Tuesday, December 08, 2009

Denial of the Herero Genocide (Part 2)

Further to Part 1, another connection between negationist approaches to the Herero genocide and denial of the Holocaust is the lame attempts of deniers to neutralize terms such as 'vernichtung' and 'ausrottung'. Some of these attempts appropriate genuine academic literature that, whilst recognizing the brutal suppression of the Herero uprising, has argued that the meaning of the word 'vernichten' in 1904 fell short of genocide. For example, Nordbruch claims here, citing Karla Poewe (who is a bona fide anti-racist, pro-Herero anthropologist but does not believe that German policy was genocidal), that 'vernichten' in 1904 simply meant the "breaking of military, national or economic resistance."

These interpretations of 'vernichten', whether made in good faith (Poewe) or bad faith (Nordbruch), assume wrongly that if 'vernichten' had usages that fell short of genocide in one context, then the term could not have meant extermination or total destruction of life when used by a military commander. The textual evidence simply cannot sustain such an assumption.

As Nick noted on RODOH, Isabel Hull, p.60, cites this quote from the memoirs of Estorff:
crushing the people like this was in equal measure cruel and insane. One could have saved many of them and their herds, if one had spared them and given them refuge; they were punished enough. I suggested this to General von Trotha, but he wanted their complete destruction [gaenzliche Vernichtung]
The non-genocidal interpretation of 'vernichten' is also refuted in this paper by Gewald, which cites a letter by von Trotha in which he declares that "I believe that the nation as such should be annihilated" by denying access to the waterholes and finding "the small groups of the nation who have moved back westwards and destroy[ing] them gradually." Von Trotha then writes:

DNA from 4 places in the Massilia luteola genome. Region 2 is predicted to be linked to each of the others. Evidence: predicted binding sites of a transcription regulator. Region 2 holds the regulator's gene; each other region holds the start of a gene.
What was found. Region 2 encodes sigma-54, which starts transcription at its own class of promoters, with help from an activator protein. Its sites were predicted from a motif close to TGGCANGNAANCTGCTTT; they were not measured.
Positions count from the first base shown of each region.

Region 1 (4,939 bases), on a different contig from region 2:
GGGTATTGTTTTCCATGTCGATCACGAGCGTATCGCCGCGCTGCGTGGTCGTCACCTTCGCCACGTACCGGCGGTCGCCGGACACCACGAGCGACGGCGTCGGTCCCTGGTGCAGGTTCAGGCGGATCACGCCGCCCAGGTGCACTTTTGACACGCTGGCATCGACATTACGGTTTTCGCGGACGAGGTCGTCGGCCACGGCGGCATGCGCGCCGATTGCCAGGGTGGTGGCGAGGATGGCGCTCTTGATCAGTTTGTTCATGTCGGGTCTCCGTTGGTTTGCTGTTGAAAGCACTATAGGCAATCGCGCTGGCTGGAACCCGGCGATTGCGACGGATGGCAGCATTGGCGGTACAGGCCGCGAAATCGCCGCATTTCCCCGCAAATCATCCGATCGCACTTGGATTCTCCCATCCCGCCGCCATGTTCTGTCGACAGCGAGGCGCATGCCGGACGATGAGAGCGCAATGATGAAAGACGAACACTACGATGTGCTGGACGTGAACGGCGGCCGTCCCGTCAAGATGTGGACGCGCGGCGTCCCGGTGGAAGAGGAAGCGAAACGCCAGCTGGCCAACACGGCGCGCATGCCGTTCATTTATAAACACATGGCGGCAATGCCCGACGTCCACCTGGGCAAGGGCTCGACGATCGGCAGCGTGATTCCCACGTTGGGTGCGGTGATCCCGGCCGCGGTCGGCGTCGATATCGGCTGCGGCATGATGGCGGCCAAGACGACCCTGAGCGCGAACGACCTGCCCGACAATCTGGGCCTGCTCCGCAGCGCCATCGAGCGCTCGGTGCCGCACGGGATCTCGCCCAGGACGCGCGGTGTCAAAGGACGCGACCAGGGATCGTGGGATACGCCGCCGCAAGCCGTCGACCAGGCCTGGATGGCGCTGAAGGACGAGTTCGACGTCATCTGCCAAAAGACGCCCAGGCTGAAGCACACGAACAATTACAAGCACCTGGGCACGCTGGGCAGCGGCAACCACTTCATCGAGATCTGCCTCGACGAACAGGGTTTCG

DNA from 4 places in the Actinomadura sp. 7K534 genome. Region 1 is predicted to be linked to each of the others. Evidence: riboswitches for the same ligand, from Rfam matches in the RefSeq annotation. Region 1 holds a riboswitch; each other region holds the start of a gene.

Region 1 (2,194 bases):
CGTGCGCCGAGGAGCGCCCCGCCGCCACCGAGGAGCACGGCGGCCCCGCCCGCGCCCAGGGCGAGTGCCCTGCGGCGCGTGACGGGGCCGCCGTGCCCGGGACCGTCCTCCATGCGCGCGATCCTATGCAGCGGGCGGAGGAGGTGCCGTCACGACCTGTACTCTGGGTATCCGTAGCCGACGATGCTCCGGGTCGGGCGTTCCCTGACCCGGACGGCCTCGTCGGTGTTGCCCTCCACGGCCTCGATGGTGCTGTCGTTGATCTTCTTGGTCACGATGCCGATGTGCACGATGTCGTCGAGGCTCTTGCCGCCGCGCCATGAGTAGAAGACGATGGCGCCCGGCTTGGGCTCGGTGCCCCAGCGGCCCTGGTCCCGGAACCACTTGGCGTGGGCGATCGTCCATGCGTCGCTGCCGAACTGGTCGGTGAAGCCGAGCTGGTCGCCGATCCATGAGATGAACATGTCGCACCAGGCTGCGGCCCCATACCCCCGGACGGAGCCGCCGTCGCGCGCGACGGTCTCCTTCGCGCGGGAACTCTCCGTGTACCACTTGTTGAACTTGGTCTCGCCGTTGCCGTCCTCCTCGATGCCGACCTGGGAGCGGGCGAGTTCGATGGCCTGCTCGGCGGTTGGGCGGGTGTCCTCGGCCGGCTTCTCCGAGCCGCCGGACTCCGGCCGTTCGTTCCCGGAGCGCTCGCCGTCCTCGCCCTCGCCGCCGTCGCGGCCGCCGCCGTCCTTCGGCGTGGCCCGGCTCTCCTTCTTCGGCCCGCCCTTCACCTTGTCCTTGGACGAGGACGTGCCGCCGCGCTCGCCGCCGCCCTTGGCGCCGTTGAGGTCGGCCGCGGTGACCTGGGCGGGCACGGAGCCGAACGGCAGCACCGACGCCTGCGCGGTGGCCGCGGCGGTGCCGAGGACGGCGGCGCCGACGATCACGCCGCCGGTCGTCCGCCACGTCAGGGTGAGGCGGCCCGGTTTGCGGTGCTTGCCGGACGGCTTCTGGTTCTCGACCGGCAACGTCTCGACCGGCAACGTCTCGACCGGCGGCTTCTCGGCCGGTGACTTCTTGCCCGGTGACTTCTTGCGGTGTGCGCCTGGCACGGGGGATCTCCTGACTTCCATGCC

...I find it most appropriate that the nation perishes instead of infecting our soldiers and infecting their supplies of food and water. Apart from that, mildness on my side would be interpreted as weakness on the other side. They have to perish in the Sandveld or try to cross the Bechuanaland border.
Gewald also cites the diary entry of Stuhlmann dated 11th August 1904:
...we had been explicitly told beforehand that this dealt with the extermination of a whole tribe, nothing living was to be spared.
Stuhlmann also wrote that
Aber die Parole war ja: `Vernichtungskrieg den Hereros ohne Rücksicht auf anderes.'
So we have here, not only the use of 'vernichtung' in a genocidal sense, but also 'vernichtungskrieg'.

Furthermore, some deniers are perfectly aware of the true meaning of 'vernichtungskrieg'. This leads them to outright double standards when they apply the term to Stalin's war methods. Nordbruch informs us here that the English version of Joachim Hoffmann's Stalins Vernichtungskrieg 1941-1945 is Stalin's War of Extermination 1941-1945. The publisher of Hoffmann's text is one Germar Rudolf, who of course denies that the Nazis fought a war of extermination in the USSR, even though Hitler himself used the same term, Vernichtungskrieg, that is in Hoffmann's title.